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ATPM 17.11
November 2011





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Software Review

by Linus Ly,

Comic Life 2.0.6


Function: Makes comic-book styled presentations.

Developer: plasq

Price: $30; $10 (upgrade)

Requirements: Mac OS X 10.4. Universal.

Trial: Fully-featured (30 days, then watermarks)

I have an on-and-off relationship with Comic Life. Way back when it first came out, I bought a boxed version of it from Amazon. I recall that the plasq Web site directed me to Amazon and mentioned that it was cheaper than buying directly from plasq. Years later I reviewed Comic Life Magiq in ATPM. Now Comic Life 2 is out, and I have been using it for the past few weeks.

New and Improved

For users of the original Comic Life, the first noticeable difference with Comic Life 2 is the templates window. You are prompted to choose one of the new templates every time you start the program. Comic Life 2 is advertised as more than a tool to make comic books, and the templates support that claim.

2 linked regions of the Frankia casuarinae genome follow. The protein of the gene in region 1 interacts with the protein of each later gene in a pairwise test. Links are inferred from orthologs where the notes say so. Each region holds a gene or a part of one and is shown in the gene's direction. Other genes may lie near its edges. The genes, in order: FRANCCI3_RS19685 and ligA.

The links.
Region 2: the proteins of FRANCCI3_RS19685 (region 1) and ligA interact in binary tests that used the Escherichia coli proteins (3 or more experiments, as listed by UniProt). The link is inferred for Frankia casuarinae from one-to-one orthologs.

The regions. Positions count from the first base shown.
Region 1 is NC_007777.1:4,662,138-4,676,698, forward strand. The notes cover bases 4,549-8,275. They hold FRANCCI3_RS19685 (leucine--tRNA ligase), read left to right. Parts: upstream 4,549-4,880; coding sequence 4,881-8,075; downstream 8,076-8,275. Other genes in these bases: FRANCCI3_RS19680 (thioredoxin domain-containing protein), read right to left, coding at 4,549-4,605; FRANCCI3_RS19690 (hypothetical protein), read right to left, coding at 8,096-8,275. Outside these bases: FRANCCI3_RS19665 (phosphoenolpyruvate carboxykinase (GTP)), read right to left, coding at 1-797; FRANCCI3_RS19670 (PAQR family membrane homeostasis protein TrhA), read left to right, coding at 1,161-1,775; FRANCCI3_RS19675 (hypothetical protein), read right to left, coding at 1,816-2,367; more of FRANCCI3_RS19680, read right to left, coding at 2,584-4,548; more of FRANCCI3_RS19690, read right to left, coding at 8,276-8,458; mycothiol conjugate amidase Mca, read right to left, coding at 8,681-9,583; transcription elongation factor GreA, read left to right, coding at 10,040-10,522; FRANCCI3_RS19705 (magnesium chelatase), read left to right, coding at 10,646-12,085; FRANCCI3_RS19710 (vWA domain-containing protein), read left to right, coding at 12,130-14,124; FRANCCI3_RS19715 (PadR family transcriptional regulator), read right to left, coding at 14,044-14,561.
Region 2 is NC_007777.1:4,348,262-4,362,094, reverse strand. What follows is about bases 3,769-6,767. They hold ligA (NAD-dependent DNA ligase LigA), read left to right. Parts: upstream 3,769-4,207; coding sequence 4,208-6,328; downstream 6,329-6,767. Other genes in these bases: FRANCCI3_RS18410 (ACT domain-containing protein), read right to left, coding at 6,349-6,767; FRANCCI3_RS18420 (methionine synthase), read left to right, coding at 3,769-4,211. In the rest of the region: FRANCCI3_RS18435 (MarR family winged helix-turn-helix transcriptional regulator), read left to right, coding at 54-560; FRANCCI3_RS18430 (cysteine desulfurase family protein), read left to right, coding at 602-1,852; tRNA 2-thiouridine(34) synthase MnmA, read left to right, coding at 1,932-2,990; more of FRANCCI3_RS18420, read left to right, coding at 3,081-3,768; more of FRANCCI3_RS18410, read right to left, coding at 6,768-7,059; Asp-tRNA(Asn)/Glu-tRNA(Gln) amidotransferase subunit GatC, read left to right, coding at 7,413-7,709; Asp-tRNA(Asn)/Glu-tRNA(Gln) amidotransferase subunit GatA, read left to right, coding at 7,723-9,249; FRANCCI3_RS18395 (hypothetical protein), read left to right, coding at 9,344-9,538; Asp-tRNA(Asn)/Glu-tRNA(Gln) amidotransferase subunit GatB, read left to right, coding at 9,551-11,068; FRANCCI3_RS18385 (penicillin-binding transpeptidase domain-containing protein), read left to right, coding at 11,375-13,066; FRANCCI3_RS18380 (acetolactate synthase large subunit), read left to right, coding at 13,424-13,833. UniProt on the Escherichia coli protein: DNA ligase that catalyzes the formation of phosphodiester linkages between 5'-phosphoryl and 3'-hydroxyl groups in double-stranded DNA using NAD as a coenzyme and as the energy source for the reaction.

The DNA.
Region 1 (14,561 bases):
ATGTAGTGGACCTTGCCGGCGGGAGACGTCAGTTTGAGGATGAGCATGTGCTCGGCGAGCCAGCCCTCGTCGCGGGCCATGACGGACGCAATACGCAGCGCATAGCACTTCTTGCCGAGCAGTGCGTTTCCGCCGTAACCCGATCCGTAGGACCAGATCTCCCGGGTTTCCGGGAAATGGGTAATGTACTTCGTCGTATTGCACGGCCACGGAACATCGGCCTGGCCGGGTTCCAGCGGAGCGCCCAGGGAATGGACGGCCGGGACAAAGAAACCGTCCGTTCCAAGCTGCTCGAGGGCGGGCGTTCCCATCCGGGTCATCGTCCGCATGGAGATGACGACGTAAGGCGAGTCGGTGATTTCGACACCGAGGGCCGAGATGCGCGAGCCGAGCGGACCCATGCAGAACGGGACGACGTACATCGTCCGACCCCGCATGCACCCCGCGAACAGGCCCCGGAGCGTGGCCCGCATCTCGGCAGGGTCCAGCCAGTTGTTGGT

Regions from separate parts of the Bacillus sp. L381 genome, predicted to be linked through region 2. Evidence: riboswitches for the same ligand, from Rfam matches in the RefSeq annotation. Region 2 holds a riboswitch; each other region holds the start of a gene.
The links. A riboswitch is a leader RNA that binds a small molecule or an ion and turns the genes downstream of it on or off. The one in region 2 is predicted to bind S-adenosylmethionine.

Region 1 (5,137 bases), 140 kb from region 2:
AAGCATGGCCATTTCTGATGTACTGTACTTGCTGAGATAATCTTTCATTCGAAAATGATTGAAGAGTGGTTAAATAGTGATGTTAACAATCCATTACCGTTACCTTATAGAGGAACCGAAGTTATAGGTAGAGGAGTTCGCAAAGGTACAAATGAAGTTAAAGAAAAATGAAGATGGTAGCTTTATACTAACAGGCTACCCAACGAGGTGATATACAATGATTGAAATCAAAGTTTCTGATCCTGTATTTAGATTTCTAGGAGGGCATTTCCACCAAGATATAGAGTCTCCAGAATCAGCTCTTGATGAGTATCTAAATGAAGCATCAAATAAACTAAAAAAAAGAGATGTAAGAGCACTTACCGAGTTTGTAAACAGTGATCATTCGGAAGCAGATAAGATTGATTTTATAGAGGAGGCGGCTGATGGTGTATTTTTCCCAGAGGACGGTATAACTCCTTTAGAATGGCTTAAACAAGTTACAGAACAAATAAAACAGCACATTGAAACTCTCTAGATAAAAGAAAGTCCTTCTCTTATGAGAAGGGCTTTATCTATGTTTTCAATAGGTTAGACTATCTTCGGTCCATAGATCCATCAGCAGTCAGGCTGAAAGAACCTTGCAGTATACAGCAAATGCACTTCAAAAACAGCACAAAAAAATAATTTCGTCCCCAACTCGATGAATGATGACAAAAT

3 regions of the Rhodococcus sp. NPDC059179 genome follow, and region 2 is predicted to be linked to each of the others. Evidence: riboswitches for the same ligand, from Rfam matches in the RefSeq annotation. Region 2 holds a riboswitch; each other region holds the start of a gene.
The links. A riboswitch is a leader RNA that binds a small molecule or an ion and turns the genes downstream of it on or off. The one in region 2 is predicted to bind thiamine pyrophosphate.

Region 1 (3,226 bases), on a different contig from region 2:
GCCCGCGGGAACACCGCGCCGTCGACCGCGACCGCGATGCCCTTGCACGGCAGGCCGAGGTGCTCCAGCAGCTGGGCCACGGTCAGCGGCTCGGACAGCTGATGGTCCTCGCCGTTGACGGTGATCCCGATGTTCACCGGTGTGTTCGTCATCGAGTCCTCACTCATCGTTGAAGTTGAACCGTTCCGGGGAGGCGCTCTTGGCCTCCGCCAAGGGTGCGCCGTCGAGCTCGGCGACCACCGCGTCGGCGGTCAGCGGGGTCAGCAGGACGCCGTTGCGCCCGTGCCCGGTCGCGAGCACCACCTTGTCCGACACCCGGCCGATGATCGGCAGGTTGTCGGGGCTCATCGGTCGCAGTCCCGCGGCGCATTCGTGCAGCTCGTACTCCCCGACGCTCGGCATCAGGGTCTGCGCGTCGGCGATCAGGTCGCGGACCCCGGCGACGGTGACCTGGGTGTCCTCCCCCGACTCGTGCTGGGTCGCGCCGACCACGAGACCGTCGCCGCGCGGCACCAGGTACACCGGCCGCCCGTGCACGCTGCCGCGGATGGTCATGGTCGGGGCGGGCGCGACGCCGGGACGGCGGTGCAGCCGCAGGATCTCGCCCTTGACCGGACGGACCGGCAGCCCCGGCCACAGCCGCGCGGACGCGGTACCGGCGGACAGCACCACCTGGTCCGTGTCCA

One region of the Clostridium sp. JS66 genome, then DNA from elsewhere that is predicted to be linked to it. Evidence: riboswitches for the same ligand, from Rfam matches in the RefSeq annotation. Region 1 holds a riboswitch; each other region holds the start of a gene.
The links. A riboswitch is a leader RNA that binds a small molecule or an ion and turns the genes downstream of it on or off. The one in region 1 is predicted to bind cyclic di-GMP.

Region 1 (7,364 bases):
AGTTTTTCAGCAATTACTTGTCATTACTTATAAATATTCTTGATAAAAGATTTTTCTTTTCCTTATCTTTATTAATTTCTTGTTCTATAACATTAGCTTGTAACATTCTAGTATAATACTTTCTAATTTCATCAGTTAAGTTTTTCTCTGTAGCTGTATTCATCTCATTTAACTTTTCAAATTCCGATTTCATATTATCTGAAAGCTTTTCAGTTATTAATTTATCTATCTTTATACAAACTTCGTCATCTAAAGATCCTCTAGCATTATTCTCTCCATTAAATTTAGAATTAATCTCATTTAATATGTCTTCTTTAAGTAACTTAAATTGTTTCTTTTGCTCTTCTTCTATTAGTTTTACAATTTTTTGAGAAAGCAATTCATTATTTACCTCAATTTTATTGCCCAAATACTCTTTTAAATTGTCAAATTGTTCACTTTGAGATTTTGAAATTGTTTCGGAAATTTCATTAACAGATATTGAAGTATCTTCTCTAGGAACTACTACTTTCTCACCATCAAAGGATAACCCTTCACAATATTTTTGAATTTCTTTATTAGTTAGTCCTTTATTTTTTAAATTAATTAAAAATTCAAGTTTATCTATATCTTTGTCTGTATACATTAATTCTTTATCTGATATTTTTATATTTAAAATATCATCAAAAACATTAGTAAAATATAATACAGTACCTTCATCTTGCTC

The Template Chooser welcomes you to Comic Life 2.

Templates have categories such as Creative, Education, How To, and Life Stories. The various templates within the categories have graphic elements or settings that match the template names, e.g. flower-shaped frames for the Spring template or a scroll-shaped frame for the Ancient History template. Road Trip is one of my favorite templates. It has a road map as a background, with titles in gradient chrome colors suggestive of cool cars—just the thing to hide the fact that your trip was done in an unsexy family minivan.


The Road Trip template may be more interesting than the actual trip.

Another template I like is the Yearbook. I have been busy getting in touch with high school friends and often refer to my yearbook. The template Comic Life 2 has is very much like my year, 1985. Most frames are small for the grads’ headshots, then there are bigger ones for candid photos or perhaps some popular students or events.